Presidential Awards Honor Science, Mathematics and Engineering Mentoring
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The White House today announced ten individuals and eight institutions as recipients of the 1998 Presidential Awards for Excellence in Science, Mathematics and Engineering Mentoring, a three-year-old award administered and funded through the National Science Foundation (NSF). The awardees were honored by President Clinton at a ceremony in the White House.
The awards recognize outstanding individual efforts and organizational programs designed to increase the participation of underrepresented groups in mathematics, engineering, and science in kindergarten-12th grade and through the graduate level.
In 1994, the Clinton Administration's science policy blueprint, Science in the National Interest, stated goals to produce the best-trained scientists and engineers for the 21st century and to enhance scientific and technological literacy of all Americans. The presidential mentoring awards are an outgrowth of these goals.
"Just as the awarding of the Nobel Prize ensures that we honor major accomplishments in science, this mentoring award helps ensure that we will have a well-trained workforce in science, mathematics, and engineering and citizens well prepared for the challenges of the 21st century," said NSF director Rita Colwell.
Up to 10 individuals and 10 institutions annually may qualify for the award, which includes a $10,000-grant and a commemorative presidential certificate.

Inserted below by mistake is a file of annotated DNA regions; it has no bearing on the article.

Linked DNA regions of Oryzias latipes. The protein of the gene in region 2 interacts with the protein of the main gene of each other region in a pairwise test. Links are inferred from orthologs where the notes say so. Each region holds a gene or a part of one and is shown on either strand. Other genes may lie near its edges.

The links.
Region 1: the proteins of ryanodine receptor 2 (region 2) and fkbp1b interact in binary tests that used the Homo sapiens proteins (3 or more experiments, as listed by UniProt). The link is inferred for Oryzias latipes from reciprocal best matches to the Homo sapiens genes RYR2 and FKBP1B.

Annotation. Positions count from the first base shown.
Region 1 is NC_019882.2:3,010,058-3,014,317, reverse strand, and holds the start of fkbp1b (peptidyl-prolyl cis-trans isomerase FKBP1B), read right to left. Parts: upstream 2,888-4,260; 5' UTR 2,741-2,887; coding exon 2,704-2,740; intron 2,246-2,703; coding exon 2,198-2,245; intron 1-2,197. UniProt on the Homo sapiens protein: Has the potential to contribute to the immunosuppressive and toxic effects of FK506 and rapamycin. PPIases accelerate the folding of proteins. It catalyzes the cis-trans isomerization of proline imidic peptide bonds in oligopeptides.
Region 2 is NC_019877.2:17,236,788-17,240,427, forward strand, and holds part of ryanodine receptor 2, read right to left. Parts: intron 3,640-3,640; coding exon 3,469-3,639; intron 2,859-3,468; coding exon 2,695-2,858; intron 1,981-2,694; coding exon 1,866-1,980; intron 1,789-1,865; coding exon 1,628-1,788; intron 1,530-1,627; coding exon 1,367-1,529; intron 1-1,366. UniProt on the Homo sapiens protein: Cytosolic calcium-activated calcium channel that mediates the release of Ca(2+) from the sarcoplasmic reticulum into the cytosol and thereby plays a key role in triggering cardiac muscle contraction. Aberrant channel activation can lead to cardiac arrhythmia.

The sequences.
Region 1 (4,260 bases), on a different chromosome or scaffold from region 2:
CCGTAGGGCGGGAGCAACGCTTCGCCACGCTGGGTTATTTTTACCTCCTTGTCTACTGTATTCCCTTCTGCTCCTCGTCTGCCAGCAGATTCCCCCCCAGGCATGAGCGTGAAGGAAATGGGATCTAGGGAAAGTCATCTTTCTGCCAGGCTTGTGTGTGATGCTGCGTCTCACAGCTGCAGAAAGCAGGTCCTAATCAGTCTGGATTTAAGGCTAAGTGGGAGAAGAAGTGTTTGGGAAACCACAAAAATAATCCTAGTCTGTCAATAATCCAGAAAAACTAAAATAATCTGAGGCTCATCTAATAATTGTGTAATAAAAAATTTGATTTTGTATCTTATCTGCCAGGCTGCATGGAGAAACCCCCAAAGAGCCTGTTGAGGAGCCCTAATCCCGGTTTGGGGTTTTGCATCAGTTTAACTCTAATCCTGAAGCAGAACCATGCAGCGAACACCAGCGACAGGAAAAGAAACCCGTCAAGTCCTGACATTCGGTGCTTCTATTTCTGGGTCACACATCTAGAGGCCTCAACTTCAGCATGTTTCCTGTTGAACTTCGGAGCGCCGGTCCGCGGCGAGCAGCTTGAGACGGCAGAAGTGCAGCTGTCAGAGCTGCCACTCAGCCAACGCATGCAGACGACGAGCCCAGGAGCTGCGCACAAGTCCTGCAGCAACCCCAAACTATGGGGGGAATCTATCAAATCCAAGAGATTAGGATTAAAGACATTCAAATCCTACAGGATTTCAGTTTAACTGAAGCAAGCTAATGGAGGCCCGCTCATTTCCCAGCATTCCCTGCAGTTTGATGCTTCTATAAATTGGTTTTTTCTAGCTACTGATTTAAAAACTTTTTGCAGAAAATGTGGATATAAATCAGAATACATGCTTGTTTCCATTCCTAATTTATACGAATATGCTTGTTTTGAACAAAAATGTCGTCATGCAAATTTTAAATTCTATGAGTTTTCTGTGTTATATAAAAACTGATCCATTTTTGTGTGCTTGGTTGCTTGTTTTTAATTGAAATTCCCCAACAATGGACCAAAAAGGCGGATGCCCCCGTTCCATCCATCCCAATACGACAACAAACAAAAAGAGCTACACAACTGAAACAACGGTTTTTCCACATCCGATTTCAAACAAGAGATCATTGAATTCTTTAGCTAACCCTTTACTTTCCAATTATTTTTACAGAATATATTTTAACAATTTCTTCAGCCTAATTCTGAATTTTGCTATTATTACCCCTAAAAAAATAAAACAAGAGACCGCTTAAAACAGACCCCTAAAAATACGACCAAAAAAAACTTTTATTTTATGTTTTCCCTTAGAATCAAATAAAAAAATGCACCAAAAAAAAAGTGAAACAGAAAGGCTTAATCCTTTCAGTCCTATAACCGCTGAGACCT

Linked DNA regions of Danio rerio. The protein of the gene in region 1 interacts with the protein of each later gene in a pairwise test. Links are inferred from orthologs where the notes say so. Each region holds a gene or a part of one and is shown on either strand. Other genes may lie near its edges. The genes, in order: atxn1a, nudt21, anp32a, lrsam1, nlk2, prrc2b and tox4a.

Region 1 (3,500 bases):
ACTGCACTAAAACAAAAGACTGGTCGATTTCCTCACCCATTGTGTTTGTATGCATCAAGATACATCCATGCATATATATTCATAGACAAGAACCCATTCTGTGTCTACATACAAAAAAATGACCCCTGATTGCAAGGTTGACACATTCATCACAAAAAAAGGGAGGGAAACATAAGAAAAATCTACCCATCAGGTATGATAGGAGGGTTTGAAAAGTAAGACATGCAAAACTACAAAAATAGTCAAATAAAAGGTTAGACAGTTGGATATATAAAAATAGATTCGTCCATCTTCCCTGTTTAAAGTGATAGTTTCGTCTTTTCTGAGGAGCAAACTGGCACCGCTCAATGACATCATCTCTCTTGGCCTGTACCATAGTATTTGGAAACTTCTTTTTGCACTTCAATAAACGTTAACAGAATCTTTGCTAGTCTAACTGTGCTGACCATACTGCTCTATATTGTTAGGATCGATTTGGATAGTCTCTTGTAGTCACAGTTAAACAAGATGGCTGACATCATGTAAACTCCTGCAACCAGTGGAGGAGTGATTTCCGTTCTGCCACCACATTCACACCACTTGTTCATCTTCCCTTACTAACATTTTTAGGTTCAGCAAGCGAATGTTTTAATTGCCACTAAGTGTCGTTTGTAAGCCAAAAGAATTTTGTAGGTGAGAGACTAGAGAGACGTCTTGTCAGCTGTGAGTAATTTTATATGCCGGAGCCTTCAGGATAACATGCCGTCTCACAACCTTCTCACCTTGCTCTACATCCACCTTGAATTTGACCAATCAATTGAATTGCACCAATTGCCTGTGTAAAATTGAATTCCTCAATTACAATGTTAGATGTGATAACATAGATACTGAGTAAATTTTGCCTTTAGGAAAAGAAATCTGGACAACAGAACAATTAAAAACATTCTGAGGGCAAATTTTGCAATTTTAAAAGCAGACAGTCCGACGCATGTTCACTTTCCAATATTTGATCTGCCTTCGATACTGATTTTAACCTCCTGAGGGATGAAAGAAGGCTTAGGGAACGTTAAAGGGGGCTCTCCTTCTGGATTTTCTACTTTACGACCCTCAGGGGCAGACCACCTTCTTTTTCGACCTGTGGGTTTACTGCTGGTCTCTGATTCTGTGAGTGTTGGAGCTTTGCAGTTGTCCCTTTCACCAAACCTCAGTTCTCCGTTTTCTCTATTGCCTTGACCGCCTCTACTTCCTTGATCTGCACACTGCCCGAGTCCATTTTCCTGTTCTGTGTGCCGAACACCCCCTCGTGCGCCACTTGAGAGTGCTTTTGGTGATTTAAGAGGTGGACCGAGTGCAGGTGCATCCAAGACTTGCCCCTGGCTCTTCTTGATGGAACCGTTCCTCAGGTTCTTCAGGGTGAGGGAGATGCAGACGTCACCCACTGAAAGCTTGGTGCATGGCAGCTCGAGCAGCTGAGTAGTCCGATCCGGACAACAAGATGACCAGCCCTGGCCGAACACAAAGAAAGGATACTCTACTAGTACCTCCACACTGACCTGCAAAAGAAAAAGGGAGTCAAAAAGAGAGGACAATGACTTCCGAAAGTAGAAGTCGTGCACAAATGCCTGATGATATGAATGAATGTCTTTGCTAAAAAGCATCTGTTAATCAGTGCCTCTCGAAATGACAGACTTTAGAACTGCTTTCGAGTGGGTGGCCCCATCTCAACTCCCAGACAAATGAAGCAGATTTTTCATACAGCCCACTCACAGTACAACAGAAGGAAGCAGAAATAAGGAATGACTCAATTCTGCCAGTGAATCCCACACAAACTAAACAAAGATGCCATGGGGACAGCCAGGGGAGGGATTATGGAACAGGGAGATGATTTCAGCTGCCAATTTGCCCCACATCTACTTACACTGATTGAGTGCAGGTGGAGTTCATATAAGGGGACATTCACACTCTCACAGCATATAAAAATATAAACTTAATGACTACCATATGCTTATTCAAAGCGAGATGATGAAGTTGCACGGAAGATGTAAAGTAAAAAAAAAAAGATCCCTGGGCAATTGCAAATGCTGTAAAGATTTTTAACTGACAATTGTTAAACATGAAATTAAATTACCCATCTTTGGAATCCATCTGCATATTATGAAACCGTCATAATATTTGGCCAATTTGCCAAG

The mentoring awards recognize a long-term commitment to providing opportunities for greater participation in science and engineering by all Americans. This year's awardees were selected from among 44 nominees for the individual awards and from among 13 institutional nominations.
AT&T Laboratories, New Jersey
Bryn Mawr College - Department of Physics, Pennsylvania
Stevens Institute of Technology - Office of Women's Programs, New Jersey
Times2, Inc. - To Improve Mathematics, Engineering & Science Studies, Rhode Island
University of California-Berkeley - Coalition for Excellence & Diversity in Mathematics, Science & Engineering
University of Nebraska-Lincoln - Department of Mathematics & Statistics
University of North Carolina-Chapel Hill - Mathematics & Science Education Network - Pre-college Program
University of Washington - Women in Engineering Initiative
The National Science Foundation (NSF) is an independent federal agency that supports fundamental research and education across all fields of science and engineering. In fiscal year (FY) 2016, its budget is $7.5 billion. NSF funds reach all 50 states through grants to nearly 2,000 colleges, universities and other institutions. Each year, NSF receives more than 48,000 competitive proposals for funding and makes about 12,000 new funding awards. NSF also awards about $626 million in professional and service contracts yearly.
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